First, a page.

My dd did a dab of OT concurrent with the VT but it was SO expensive and the OT was SO floozy, we just stopped. And there were things I kept asking about, like retained reflexes, and people would just look at me funny and not know. And there are things she needed help with (interoception for her hyper-responsiveness) that we only now, 10 years later, have materials to treat. Water under the bridge, sigh.

I'm not saying OT replaces VT, but I'm just wondering if there could be a pattern there in how people's kids are responding, how hard/tedious/fatiguing it is, etc.

Edited by PeterPan

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I haven't been to Honk Kong, but it seems like kind of a big place... Well bummer, I'm fiddling around here and COVD is showing only 1. Next is in Guangzhou, Guangdong, which looks like it might not be practical, dunno. Maybe she found hers another way? It was worth a try. Kind of funny for such a big place though.

1 hour ago, domestic_engineer said:

from 20/20 to being near-sighted and needing correction. 

Maybe he's very fatigued? My dd's script is funny and will change every year, just like totally change. Some years it will be with correction, some years no correction and just a boost for computer use. And this has been ever since VT. The doc says it's just kind of the randomness of how she's using her eyes. I don't know that that's a very satisfying answer. She has worn progressives for a couple years now, mainly because she has so much more up close work now.

Edited by PeterPan

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2 hours ago, PeterPan said:

Ok, now I'll mess with your mind a bit. Is it possible they had a faster, easier experience because they had both done blocks of OT (for midline, whatever whatever) before their VT?

No, because the first one to do VT had no OT first.

One had VT first, then they both did OT. That seemed to fix 98% of the issues my older kid had, and we had only tiny concerns about the second kiddo at that point when it came to OT stuff. Then the VT issues showed up with the other one. He had VT. Now he's having OT again (and they are tweaking the VT stuff while doing it!). Clear as mud, lol?

The VT we had would refer people to OT first if the kids were clearly and OT mess across the board, but my kids were not showing up as a mess. In fact, my son that did OT, VT, OT showed more symptoms after VT than before doing any of the other work. He's kind of a mess. It was like he was SO out of whack that something had to be put right before the other issues showed up. He's such a mess that one of the biggest things VT did was get his brain hemispheres talking so that he could start hearing speech in noisy environments. It's still a problem to hear in noise, but it's no longer like he's functionally deaf.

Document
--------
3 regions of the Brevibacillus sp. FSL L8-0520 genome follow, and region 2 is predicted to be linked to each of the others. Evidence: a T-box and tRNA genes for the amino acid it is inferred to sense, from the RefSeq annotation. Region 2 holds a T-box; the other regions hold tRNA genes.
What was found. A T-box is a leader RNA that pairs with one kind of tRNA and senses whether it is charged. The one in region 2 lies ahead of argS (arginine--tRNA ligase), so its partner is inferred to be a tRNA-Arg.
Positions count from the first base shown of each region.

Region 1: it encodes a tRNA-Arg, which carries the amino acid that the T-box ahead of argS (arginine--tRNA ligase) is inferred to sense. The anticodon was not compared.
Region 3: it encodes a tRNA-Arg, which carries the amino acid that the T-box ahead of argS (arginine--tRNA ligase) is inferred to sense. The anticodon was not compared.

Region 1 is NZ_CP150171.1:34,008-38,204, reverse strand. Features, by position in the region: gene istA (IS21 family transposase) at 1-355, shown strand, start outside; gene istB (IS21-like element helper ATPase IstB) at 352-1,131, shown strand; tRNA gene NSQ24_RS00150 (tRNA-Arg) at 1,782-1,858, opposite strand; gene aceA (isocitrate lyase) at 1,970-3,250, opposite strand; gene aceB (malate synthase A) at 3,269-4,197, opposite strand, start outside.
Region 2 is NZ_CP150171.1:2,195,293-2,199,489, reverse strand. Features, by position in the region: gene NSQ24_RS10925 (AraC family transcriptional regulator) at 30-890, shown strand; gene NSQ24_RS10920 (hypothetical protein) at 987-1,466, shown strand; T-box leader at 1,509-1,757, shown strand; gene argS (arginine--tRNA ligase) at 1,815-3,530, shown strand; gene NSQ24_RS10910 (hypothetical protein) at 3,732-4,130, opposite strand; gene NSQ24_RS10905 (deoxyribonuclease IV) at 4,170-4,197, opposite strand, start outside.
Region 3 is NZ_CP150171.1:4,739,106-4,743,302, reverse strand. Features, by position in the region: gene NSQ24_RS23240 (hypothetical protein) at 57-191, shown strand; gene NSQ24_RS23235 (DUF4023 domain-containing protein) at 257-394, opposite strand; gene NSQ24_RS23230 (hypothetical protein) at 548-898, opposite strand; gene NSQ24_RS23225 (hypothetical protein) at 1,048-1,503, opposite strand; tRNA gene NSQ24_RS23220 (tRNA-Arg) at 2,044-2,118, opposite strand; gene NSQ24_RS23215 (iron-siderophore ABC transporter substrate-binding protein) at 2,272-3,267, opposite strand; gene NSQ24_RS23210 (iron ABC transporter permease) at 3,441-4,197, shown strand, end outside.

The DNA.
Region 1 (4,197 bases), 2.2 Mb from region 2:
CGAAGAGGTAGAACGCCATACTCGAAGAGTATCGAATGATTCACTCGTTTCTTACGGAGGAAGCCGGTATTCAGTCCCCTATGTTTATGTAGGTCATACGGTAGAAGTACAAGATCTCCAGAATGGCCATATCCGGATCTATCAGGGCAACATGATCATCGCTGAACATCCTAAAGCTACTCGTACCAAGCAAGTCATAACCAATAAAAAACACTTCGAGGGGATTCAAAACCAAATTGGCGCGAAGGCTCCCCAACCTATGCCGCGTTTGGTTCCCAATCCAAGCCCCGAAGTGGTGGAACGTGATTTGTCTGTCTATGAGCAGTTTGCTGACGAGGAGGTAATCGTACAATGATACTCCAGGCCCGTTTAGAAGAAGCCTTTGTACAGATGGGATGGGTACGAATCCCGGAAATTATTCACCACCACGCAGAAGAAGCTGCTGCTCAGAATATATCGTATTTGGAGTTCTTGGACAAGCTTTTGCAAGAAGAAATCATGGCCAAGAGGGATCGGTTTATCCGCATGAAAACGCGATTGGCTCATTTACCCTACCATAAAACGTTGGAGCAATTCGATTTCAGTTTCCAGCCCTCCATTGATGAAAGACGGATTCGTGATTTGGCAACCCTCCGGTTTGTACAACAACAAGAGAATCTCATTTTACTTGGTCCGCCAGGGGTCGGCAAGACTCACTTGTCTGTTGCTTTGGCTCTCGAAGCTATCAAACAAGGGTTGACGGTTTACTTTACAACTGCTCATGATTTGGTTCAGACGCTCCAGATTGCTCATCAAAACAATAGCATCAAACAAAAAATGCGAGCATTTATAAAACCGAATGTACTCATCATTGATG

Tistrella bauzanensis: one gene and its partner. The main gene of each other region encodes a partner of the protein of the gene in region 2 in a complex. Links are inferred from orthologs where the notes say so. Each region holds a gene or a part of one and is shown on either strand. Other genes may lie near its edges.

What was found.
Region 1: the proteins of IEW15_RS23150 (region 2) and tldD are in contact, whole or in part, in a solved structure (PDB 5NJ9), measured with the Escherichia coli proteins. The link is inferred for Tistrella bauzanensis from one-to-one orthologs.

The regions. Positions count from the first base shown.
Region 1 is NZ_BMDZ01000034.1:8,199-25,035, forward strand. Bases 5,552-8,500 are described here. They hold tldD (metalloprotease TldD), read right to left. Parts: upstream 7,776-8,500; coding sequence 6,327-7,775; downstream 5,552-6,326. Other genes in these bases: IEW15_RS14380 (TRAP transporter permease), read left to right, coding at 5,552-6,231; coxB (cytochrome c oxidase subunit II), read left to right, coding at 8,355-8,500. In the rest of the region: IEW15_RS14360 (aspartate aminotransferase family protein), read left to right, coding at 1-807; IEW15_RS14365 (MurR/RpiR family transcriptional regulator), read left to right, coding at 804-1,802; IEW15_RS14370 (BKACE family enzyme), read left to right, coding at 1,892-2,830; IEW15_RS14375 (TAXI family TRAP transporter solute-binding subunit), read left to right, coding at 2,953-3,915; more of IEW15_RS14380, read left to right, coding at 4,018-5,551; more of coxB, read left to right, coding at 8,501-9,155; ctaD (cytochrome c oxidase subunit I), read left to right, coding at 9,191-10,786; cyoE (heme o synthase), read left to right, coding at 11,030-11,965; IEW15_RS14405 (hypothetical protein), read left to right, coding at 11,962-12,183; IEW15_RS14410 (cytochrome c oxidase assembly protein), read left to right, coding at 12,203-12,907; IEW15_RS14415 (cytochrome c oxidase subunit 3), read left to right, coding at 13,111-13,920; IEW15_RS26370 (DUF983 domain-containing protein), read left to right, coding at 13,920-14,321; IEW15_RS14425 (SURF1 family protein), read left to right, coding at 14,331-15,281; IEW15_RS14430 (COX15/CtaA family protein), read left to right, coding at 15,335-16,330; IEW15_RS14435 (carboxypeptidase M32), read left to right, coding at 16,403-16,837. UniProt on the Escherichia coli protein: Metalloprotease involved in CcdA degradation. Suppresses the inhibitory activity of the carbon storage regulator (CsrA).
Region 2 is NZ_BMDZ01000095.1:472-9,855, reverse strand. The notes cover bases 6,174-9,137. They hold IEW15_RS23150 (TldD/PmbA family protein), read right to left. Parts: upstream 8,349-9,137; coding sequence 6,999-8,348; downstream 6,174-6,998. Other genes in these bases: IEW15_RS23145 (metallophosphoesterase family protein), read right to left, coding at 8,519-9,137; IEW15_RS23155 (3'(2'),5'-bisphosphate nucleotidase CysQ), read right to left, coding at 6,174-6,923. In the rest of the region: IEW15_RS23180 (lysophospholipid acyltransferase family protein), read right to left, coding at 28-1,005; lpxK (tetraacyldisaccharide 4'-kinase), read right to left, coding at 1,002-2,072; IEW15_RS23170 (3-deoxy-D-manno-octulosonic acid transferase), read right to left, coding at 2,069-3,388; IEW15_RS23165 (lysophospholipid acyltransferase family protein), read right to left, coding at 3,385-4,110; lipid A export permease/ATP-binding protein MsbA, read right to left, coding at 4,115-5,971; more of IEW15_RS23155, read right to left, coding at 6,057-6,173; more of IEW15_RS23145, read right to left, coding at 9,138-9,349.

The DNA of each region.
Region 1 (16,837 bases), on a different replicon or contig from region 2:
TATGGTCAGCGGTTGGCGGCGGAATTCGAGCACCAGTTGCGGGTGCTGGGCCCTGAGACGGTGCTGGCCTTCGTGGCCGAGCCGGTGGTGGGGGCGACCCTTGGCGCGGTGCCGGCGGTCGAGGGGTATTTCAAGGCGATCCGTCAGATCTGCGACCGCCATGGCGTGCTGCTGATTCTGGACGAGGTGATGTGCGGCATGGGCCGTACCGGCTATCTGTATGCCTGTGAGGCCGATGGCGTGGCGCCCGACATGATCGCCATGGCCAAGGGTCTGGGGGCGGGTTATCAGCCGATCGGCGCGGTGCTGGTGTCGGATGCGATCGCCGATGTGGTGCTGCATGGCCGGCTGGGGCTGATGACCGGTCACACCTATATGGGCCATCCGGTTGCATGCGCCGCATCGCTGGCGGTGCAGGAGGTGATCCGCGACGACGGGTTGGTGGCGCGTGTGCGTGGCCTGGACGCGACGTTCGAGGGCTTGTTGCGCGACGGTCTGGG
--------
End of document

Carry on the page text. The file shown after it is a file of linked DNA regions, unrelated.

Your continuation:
Definitely not what people got to VT for, lol! Or OT.

Edited by kbutton
fixed confusing typos
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10 hours ago, PeterPan said:

I haven't been to Honk Kong, but it seems like kind of a big place... Well bummer, I'm fiddling around here and COVD is showing only 1. Next is in Guangzhou, Guangdong, which looks like it might not be practical, dunno. Maybe she found hers another way? It was worth a try. Kind of funny for such a big place though.

Hong Kong is a ‚Äúbig city‚Ä̬†but a very small region.¬†While HK is a territory of¬†China¬†the two are still very much separate entities. The languages are different,¬†the medical system is different...¬†we¬†need¬†visas to even cross the border.

Our provider is¬†far &¬†away the most experienced practitioner available.¬†His thesis was (and specialization is)¬†vision therapy interventions¬†for children.¬†There are¬†about half a dozen total optometrists offering vision therapy services. Most work almost exclusively with¬†ambyliopia. Few¬†who are fluent¬†English speakers / have¬†English-speaking therapy staff. None of them are¬†covered by insurance. We‚Äôll have to work with what we have access to. ūü§∑ūüŹĽ‚Äć‚ôÄÔłŹ

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16 hours ago, PeterPan said:

You've got some warning flags there. What is his financial policy? Is there another dev. optom. you can get a 2nd opinion with? When an optom is doing the therapy himself, it means he's not doing it enough to have therapists doing the work. So pair that with his issues with parent compliance and ask WHY he's not getting customers? The studies I've ready show parents follow through when there are RESULTS. So either his regimens are not producing results or his whole approach (the spaced appointments) isn't creating enough momentum to keep people going, which means he doesn't understand how to handle people.